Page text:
Rain-harnessing semi-circles dug into dry land in Mounrey, Niger, where WFP serves 1,128 vulnerable households and has rehabilitated more than 833 hectares of land. Photo: WFP/Evelyn Fey

Land use also plays a key role in mitigating climate change. Healthy forests and soils help to regulate the planet’s temperature and store carbon. Against such a backdrop, WFP is continuously striving to obtain more and better soil data to improve asset-creation programmes and better track their impacts.

We’ve just launched a brand-new soil and land degradation yardstick to support planning, choose the right sites and measure the effects of WFP’s interventions, teaming up with a startup which focuses on soil carbon measurements as well as soils assessments.

Woman in Bangladesh with tomatoes she's grown as part of a WFP project
In Cox's Bazar, Bangladesh, Kulsuma weighs cherry tomatoes she's grown in a dedicated WFP saline soil farming training. Photo: WFP/Mehedi Rahman

In October, four intervention sites were analyzed in Zimbabwe’s Rushinga district. Thanks to remote sensing – the process of detecting and monitoring the physical characteristics of an area by measuring its reflected and emitted radiation at a distance – WFP experts were able to collect new data, in a boost to their extensive analysis tools.

As a consequence, WFP will be able to perform different forms of analysis, including the monitoring of the soil quality and the preparation of more reliable estimates of carbon storage by, among other things, understanding the volume of living vegetation above the soil (stem, branches, leaves).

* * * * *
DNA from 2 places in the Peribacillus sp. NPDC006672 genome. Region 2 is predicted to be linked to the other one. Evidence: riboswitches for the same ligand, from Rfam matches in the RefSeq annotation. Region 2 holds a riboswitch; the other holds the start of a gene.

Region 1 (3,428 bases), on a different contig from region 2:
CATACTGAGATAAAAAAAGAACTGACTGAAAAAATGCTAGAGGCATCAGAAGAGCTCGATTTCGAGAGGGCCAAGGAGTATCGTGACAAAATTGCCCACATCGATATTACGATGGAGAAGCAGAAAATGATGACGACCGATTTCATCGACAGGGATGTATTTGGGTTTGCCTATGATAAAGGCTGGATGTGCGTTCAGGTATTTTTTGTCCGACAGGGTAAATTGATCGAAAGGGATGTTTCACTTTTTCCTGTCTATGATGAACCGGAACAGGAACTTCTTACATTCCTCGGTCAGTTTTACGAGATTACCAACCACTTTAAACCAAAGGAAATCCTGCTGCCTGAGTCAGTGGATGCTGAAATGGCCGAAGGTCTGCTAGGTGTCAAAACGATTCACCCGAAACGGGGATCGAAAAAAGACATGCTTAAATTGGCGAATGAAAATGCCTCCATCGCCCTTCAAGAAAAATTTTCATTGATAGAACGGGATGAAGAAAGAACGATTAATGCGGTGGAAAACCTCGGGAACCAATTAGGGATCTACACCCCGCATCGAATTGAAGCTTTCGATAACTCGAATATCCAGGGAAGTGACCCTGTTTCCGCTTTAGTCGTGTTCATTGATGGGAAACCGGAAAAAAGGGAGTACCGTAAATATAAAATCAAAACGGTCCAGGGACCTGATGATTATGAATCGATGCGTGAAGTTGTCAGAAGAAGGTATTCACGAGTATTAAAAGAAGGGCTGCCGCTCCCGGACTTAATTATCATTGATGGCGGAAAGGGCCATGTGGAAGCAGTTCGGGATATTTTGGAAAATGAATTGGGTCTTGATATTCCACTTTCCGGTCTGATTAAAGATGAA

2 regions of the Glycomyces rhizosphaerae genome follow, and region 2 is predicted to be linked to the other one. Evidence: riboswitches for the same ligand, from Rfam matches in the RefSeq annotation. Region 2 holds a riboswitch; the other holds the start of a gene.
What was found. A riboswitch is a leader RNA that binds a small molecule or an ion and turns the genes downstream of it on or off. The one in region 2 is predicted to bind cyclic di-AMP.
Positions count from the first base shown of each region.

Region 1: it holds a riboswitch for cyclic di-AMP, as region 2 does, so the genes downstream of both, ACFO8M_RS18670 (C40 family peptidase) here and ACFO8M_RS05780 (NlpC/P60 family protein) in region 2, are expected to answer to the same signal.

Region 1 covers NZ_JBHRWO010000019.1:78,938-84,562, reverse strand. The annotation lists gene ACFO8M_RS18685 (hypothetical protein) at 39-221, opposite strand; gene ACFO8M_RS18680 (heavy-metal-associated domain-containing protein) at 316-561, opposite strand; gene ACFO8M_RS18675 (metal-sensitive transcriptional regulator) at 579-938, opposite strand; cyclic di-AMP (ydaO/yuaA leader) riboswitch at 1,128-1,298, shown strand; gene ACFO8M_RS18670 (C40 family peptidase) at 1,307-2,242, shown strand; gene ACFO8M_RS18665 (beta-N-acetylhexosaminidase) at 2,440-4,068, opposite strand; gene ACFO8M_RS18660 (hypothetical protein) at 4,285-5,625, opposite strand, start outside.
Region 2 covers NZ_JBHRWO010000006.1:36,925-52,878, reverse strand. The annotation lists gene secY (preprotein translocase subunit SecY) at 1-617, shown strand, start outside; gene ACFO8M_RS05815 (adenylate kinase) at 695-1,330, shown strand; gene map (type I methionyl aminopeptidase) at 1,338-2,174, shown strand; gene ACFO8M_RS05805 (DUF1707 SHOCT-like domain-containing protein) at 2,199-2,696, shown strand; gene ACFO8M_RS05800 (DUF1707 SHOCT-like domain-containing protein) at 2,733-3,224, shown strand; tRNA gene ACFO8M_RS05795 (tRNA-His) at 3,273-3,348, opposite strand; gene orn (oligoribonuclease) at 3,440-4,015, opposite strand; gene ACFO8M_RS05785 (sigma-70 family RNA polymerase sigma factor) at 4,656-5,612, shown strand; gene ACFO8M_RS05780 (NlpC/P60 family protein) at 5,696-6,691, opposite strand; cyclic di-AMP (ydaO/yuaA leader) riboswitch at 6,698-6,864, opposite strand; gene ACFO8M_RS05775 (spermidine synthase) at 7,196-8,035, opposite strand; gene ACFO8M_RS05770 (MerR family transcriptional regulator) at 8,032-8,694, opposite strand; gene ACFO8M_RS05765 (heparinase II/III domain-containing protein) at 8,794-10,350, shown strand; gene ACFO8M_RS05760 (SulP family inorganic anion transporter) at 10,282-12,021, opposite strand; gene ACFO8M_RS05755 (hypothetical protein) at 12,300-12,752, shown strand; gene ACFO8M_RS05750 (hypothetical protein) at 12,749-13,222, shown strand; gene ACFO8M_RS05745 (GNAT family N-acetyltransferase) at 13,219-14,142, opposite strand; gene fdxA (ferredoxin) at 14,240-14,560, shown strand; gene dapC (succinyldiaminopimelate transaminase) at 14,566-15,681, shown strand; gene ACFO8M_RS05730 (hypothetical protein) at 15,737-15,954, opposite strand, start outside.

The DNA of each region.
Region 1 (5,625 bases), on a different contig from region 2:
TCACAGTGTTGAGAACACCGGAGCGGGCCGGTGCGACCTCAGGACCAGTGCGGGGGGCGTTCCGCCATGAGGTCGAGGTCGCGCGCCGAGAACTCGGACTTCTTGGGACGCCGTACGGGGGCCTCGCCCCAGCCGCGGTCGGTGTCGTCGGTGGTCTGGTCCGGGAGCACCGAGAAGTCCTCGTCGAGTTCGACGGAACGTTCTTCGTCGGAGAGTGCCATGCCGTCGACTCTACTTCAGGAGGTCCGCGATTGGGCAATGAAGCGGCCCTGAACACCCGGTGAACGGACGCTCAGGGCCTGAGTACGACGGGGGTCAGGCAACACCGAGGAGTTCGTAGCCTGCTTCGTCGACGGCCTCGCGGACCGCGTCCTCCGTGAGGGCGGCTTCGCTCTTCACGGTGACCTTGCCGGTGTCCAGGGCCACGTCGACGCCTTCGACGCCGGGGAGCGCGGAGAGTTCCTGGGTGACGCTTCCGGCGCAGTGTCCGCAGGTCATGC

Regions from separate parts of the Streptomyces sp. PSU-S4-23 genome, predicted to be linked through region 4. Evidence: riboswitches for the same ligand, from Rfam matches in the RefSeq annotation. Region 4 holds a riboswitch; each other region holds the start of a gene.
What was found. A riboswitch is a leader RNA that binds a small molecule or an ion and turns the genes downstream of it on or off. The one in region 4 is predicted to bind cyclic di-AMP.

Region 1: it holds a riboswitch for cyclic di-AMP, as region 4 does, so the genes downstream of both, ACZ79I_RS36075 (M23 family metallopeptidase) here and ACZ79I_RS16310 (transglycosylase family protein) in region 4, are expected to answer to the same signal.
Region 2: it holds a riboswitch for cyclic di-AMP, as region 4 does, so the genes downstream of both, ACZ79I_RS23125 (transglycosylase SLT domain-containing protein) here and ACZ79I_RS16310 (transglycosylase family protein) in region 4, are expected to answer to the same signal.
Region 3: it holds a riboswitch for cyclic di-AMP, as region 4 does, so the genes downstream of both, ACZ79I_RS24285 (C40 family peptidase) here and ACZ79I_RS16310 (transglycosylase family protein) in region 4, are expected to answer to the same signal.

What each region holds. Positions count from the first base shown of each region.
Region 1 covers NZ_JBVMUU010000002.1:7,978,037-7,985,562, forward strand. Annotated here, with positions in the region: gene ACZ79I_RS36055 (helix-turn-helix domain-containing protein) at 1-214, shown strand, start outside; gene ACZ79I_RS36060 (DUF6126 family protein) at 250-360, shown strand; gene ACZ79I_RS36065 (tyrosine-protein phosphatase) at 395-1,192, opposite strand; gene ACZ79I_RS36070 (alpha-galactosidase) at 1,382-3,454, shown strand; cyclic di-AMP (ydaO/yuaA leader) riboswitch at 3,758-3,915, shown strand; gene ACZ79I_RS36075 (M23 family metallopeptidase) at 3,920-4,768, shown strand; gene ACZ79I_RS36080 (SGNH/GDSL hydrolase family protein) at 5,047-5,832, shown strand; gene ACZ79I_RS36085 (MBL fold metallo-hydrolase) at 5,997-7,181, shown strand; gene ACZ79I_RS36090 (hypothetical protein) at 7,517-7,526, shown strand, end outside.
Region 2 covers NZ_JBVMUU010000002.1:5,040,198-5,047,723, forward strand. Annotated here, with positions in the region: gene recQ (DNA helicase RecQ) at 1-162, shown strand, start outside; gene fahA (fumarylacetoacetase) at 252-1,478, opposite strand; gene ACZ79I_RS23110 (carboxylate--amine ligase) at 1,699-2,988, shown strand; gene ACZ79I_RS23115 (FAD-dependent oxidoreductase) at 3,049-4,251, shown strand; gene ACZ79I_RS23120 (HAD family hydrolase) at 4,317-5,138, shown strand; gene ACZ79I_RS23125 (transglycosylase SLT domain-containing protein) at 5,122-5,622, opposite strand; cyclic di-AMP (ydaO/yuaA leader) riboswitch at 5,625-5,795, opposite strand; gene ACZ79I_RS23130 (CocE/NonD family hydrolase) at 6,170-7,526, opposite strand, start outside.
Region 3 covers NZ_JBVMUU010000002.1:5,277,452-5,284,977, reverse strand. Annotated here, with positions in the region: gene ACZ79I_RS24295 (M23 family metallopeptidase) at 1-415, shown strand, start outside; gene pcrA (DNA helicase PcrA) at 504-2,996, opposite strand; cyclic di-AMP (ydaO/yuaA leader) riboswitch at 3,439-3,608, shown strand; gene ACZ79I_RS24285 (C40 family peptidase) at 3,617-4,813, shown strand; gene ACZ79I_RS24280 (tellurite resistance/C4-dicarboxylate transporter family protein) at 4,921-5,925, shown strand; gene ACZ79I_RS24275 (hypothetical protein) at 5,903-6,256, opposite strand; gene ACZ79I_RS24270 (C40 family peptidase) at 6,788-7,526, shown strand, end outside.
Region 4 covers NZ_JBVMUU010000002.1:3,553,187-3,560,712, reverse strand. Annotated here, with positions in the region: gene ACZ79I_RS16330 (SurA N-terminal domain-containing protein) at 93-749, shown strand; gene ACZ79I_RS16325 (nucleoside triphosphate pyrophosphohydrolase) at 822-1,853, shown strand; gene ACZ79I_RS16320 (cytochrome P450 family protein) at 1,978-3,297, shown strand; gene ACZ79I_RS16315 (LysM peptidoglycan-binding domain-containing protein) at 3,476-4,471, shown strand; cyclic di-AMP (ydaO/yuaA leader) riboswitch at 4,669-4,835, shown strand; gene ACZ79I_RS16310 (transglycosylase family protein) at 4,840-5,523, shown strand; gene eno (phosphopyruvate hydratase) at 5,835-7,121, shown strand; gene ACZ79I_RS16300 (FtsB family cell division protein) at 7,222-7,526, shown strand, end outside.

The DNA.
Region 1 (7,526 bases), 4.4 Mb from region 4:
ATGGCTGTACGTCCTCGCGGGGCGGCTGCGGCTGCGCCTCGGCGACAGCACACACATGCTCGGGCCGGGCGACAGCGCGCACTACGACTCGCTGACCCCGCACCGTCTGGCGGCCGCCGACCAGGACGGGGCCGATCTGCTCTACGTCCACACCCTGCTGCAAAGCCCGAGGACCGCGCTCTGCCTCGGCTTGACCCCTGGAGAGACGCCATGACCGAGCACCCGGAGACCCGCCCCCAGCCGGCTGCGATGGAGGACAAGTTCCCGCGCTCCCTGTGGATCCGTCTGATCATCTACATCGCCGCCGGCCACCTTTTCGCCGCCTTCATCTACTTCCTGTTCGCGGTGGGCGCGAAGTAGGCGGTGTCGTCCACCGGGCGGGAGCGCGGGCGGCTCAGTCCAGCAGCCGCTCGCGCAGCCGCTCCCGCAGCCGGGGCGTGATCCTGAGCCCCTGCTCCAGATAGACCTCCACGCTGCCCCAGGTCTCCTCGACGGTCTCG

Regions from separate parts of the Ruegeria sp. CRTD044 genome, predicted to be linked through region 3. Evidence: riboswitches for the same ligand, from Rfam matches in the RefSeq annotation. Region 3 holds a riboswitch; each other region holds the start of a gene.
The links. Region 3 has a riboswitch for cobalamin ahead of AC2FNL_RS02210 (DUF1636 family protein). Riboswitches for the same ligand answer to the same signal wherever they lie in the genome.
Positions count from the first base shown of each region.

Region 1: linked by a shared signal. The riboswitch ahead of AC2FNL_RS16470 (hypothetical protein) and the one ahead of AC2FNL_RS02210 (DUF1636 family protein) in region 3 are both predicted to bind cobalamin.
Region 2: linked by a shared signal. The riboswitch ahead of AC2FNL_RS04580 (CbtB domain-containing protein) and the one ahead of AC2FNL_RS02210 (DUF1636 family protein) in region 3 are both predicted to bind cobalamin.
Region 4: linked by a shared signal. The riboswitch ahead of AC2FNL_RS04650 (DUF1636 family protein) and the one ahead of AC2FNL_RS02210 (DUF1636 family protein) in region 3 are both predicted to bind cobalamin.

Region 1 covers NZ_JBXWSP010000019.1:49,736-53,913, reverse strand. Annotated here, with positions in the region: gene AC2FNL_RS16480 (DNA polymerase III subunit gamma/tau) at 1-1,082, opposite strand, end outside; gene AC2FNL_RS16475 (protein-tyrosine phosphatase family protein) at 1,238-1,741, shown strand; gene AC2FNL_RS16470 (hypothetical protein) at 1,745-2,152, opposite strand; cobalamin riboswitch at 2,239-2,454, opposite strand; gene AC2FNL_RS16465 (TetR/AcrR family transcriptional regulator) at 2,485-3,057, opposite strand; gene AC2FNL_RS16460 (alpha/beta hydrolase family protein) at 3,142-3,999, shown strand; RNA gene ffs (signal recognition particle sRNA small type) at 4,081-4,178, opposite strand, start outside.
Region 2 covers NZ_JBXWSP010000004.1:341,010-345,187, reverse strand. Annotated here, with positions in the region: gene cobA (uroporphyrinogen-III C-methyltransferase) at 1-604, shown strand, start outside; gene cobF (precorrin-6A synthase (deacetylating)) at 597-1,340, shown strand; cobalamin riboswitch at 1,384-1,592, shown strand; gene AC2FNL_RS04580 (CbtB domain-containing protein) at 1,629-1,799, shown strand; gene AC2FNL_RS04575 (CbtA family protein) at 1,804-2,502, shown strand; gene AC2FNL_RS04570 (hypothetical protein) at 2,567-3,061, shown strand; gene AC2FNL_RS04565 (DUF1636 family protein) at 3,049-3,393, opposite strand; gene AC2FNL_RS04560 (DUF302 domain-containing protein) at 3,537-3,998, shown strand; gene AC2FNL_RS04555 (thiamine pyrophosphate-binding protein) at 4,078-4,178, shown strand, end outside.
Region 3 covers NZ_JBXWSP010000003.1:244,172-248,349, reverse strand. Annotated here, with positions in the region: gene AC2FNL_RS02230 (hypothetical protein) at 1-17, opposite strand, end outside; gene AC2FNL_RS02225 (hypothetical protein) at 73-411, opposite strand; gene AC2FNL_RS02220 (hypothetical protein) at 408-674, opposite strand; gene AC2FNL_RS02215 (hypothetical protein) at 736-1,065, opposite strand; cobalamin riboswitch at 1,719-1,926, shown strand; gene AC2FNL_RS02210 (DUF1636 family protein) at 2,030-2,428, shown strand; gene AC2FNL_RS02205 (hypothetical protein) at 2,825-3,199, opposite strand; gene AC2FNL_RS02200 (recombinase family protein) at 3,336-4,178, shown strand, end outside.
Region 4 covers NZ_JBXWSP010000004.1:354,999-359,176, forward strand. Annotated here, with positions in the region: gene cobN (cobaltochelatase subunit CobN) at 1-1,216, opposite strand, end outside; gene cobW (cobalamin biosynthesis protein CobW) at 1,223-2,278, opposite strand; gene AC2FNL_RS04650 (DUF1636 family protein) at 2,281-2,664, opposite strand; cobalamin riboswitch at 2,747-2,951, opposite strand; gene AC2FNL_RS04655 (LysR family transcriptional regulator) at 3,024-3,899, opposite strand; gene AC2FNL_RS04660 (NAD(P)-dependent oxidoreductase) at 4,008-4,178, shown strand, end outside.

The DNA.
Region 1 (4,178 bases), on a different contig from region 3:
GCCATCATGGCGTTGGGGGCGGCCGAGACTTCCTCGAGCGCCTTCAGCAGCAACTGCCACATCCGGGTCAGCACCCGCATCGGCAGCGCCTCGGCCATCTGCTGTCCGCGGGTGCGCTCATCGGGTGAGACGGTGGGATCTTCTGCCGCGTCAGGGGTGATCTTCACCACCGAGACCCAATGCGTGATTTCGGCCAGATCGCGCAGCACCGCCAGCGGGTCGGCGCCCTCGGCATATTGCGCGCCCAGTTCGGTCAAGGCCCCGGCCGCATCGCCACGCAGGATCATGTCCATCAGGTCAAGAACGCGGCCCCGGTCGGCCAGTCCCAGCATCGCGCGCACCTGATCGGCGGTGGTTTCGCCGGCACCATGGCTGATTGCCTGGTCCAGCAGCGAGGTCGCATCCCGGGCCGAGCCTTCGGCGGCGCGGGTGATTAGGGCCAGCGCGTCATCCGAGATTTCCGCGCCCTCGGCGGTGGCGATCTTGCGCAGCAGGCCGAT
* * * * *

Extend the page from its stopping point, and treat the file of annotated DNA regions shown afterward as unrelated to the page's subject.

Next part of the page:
A farmer in an irrigation project in Haiti
A farmer checks beans grown in a WFP-backed soil rehabilitation project in Paul Atrel, Haiti. Photo: WFP/Theresa Piorr

WFP will also be capable of identifying areas prone to erosion by detecting uncovered soil surfaces, where temperatures can be as much as 40 degrees higher than those covered with leaves and roots; and so on. 

Indeed, WFP's AIMS service (Asset Impact Monitoring from Space) also helps detect soils with low water availability due to strong top layers (crusts) or high sand content, vegetation water content during different seasons; and limited air exchange between the soil and the atmosphere (a condition that threatens plant roots and soil organisms). Put it all together and you have life-changing information.

The Asset Impact Monitoring from Space (AIMS) is a high-tech, data-driven, service that uses Earth-science satellite imagery and landscape monitoring techniques to demonstrate and evaluate the impact of Food Assistance for Assets programmes. The service is run by the Climate and Earth Observation unit of the Research, Assessment and Monitoring division together with the Asset Creation, Livelihoods and Resilience unit of the Programme division and its outcomes now represent one of the pillars of future evidence-based programming decisions. For more information on the AIMS service, email